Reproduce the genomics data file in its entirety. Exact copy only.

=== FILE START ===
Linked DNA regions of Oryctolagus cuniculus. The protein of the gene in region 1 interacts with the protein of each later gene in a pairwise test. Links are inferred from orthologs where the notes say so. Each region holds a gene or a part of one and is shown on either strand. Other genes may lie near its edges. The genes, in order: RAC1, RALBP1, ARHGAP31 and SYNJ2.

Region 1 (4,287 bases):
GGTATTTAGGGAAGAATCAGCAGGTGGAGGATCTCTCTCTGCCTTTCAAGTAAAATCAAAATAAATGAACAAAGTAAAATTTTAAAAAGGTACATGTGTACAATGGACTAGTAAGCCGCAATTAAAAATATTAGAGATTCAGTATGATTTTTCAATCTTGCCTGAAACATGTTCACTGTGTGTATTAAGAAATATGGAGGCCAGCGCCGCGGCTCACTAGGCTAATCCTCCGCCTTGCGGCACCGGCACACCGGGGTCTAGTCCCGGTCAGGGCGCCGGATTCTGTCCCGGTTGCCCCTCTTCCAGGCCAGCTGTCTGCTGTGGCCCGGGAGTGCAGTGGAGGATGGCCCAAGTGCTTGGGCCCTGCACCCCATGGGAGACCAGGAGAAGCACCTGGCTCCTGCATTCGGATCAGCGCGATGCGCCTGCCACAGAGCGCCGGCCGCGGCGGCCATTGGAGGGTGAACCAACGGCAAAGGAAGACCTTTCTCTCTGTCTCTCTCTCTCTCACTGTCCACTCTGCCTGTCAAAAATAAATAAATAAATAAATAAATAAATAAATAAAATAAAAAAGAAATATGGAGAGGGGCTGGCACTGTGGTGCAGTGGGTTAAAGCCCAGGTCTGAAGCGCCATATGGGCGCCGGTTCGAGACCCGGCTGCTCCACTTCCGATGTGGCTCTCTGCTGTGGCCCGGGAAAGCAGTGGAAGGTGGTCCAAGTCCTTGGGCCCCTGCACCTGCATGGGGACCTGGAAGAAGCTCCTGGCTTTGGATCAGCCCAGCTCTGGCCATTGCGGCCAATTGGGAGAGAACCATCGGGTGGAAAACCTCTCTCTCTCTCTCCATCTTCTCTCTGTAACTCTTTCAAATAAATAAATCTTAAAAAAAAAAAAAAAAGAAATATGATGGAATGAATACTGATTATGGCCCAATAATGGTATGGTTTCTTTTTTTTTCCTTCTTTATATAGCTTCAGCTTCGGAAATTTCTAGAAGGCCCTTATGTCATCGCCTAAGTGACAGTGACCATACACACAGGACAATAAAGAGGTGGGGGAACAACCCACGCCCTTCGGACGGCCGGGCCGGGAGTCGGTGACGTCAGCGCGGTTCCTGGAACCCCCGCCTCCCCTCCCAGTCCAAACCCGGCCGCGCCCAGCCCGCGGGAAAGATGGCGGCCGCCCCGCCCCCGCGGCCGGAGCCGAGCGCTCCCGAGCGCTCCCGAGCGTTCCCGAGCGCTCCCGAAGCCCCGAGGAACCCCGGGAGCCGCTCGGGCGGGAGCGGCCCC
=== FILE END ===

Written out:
Linked DNA regions of Oryctolagus cuniculus. The protein of the gene in region 1 interacts with the protein of each later gene in a pairwise test. Links are inferred from orthologs where the notes say so. Each region holds a gene or a part of one and is shown on either strand. Other genes may lie near its edges. The genes, in order: RAC1, RALBP1, ARHGAP31 and SYNJ2.

Region 1 (4,287 bases):
GGTATTTAGGGAAGAATCAGCAGGTGGAGGATCTCTCTCTGCCTTTCAAGTAAAATCAAAATAAATGAACAAAGTAAAATTTTAAAAAGGTACATGTGTACAATGGACTAGTAAGCCGCAATTAAAAATATTAGAGATTCAGTATGATTTTTCAATCTTGCCTGAAACATGTTCACTGTGTGTATTAAGAAATATGGAGGCCAGCGCCGCGGCTCACTAGGCTAATCCTCCGCCTTGCGGCACCGGCACACCGGGGTCTAGTCCCGGTCAGGGCGCCGGATTCTGTCCCGGTTGCCCCTCTTCCAGGCCAGCTGTCTGCTGTGGCCCGGGAGTGCAGTGGAGGATGGCCCAAGTGCTTGGGCCCTGCACCCCATGGGAGACCAGGAGAAGCACCTGGCTCCTGCATTCGGATCAGCGCGATGCGCCTGCCACAGAGCGCCGGCCGCGGCGGCCATTGGAGGGTGAACCAACGGCAAAGGAAGACCTTTCTCTCTGTCTCTCTCTCTCTCACTGTCCACTCTGCCTGTCAAAAATAAATAAATAAATAAATAAATAAATAAATAAAATAAAAAAGAAATATGGAGAGGGGCTGGCACTGTGGTGCAGTGGGTTAAAGCCCAGGTCTGAAGCGCCATATGGGCGCCGGTTCGAGACCCGGCTGCTCCACTTCCGATGTGGCTCTCTGCTGTGGCCCGGGAAAGCAGTGGAAGGTGGTCCAAGTCCTTGGGCCCCTGCACCTGCATGGGGACCTGGAAGAAGCTCCTGGCTTTGGATCAGCCCAGCTCTGGCCATTGCGGCCAATTGGGAGAGAACCATCGGGTGGAAAACCTCTCTCTCTCTCTCCATCTTCTCTCTGTAACTCTTTCAAATAAATAAATCTTAAAAAAAAAAAAAAAAGAAATATGATGGAATGAATACTGATTATGGCCCAATAATGGTATGGTTTCTTTTTTTTTCCTTCTTTATATAGCTTCAGCTTCGGAAATTTCTAGAAGGCCCTTATGTCATCGCCTAAGTGACAGTGACCATACACACAGGACAATAAAGAGGTGGGGGAACAACCCACGCCCTTCGGACGGCCGGGCCGGGAGTCGGTGACGTCAGCGCGGTTCCTGGAACCCCCGCCTCCCCTCCCAGTCCAAACCCGGCCGCGCCCAGCCCGCGGGAAAGATGGCGGCCGCCCCGCCCCCGCGGCCGGAGCCGAGCGCTCCCGAGCGCTCCCGAGCGTTCCCGAGCGCTCCCGAAGCCCCGAGGAACCCCGGGAGCCGCTCGGGCGGGAGCGGCCCC